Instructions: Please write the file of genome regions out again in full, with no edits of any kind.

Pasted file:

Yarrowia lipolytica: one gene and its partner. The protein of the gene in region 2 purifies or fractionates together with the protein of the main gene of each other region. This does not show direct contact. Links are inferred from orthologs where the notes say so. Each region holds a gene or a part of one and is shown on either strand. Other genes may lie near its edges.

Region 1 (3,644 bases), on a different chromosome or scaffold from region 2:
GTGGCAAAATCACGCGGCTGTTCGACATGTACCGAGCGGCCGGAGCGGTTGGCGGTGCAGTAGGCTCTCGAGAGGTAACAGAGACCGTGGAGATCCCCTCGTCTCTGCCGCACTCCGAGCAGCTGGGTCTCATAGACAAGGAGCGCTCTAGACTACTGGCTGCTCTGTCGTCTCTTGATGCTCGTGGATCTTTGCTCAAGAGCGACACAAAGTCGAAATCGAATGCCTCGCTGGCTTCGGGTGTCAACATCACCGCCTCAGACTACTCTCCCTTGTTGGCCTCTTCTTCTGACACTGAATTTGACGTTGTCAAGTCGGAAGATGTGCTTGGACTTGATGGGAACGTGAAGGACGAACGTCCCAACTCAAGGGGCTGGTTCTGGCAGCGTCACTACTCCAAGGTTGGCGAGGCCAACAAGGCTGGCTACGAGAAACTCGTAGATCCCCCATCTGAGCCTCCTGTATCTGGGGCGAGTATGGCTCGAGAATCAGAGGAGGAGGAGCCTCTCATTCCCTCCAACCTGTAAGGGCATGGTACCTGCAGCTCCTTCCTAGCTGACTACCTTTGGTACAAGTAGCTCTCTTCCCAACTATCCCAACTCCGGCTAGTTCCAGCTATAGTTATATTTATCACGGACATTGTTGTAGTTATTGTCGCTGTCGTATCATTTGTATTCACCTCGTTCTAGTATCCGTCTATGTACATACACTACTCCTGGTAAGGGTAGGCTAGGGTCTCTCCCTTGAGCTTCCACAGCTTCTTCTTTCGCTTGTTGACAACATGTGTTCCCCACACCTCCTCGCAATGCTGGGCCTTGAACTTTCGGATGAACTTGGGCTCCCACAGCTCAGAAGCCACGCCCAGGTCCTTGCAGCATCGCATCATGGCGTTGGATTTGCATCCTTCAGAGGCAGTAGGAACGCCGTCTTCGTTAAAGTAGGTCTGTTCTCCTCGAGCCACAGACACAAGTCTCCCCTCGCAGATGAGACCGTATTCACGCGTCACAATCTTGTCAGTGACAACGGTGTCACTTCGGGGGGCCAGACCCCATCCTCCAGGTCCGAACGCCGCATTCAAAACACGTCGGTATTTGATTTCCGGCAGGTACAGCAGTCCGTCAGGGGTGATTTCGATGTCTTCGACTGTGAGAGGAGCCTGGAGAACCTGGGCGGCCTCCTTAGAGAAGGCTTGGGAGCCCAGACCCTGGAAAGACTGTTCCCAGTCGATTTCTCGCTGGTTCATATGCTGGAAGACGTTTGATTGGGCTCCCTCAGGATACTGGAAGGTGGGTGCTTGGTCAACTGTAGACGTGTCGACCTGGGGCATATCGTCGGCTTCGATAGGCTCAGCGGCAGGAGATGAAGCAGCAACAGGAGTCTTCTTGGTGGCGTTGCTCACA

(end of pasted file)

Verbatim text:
Yarrowia lipolytica: one gene and its partner. The protein of the gene in region 2 purifies or fractionates together with the protein of the main gene of each other region. This does not show direct contact. Links are inferred from orthologs where the notes say so. Each region holds a gene or a part of one and is shown on either strand. Other genes may lie near its edges.

Region 1 (3,644 bases), on a different chromosome or scaffold from region 2:
GTGGCAAAATCACGCGGCTGTTCGACATGTACCGAGCGGCCGGAGCGGTTGGCGGTGCAGTAGGCTCTCGAGAGGTAACAGAGACCGTGGAGATCCCCTCGTCTCTGCCGCACTCCGAGCAGCTGGGTCTCATAGACAAGGAGCGCTCTAGACTACTGGCTGCTCTGTCGTCTCTTGATGCTCGTGGATCTTTGCTCAAGAGCGACACAAAGTCGAAATCGAATGCCTCGCTGGCTTCGGGTGTCAACATCACCGCCTCAGACTACTCTCCCTTGTTGGCCTCTTCTTCTGACACTGAATTTGACGTTGTCAAGTCGGAAGATGTGCTTGGACTTGATGGGAACGTGAAGGACGAACGTCCCAACTCAAGGGGCTGGTTCTGGCAGCGTCACTACTCCAAGGTTGGCGAGGCCAACAAGGCTGGCTACGAGAAACTCGTAGATCCCCCATCTGAGCCTCCTGTATCTGGGGCGAGTATGGCTCGAGAATCAGAGGAGGAGGAGCCTCTCATTCCCTCCAACCTGTAAGGGCATGGTACCTGCAGCTCCTTCCTAGCTGACTACCTTTGGTACAAGTAGCTCTCTTCCCAACTATCCCAACTCCGGCTAGTTCCAGCTATAGTTATATTTATCACGGACATTGTTGTAGTTATTGTCGCTGTCGTATCATTTGTATTCACCTCGTTCTAGTATCCGTCTATGTACATACACTACTCCTGGTAAGGGTAGGCTAGGGTCTCTCCCTTGAGCTTCCACAGCTTCTTCTTTCGCTTGTTGACAACATGTGTTCCCCACACCTCCTCGCAATGCTGGGCCTTGAACTTTCGGATGAACTTGGGCTCCCACAGCTCAGAAGCCACGCCCAGGTCCTTGCAGCATCGCATCATGGCGTTGGATTTGCATCCTTCAGAGGCAGTAGGAACGCCGTCTTCGTTAAAGTAGGTCTGTTCTCCTCGAGCCACAGACACAAGTCTCCCCTCGCAGATGAGACCGTATTCACGCGTCACAATCTTGTCAGTGACAACGGTGTCACTTCGGGGGGCCAGACCCCATCCTCCAGGTCCGAACGCCGCATTCAAAACACGTCGGTATTTGATTTCCGGCAGGTACAGCAGTCCGTCAGGGGTGATTTCGATGTCTTCGACTGTGAGAGGAGCCTGGAGAACCTGGGCGGCCTCCTTAGAGAAGGCTTGGGAGCCCAGACCCTGGAAAGACTGTTCCCAGTCGATTTCTCGCTGGTTCATATGCTGGAAGACGTTTGATTGGGCTCCCTCAGGATACTGGAAGGTGGGTGCTTGGTCAACTGTAGACGTGTCGACCTGGGGCATATCGTCGGCTTCGATAGGCTCAGCGGCAGGAGATGAAGCAGCAACAGGAGTCTTCTTGGTGGCGTTGCTCACA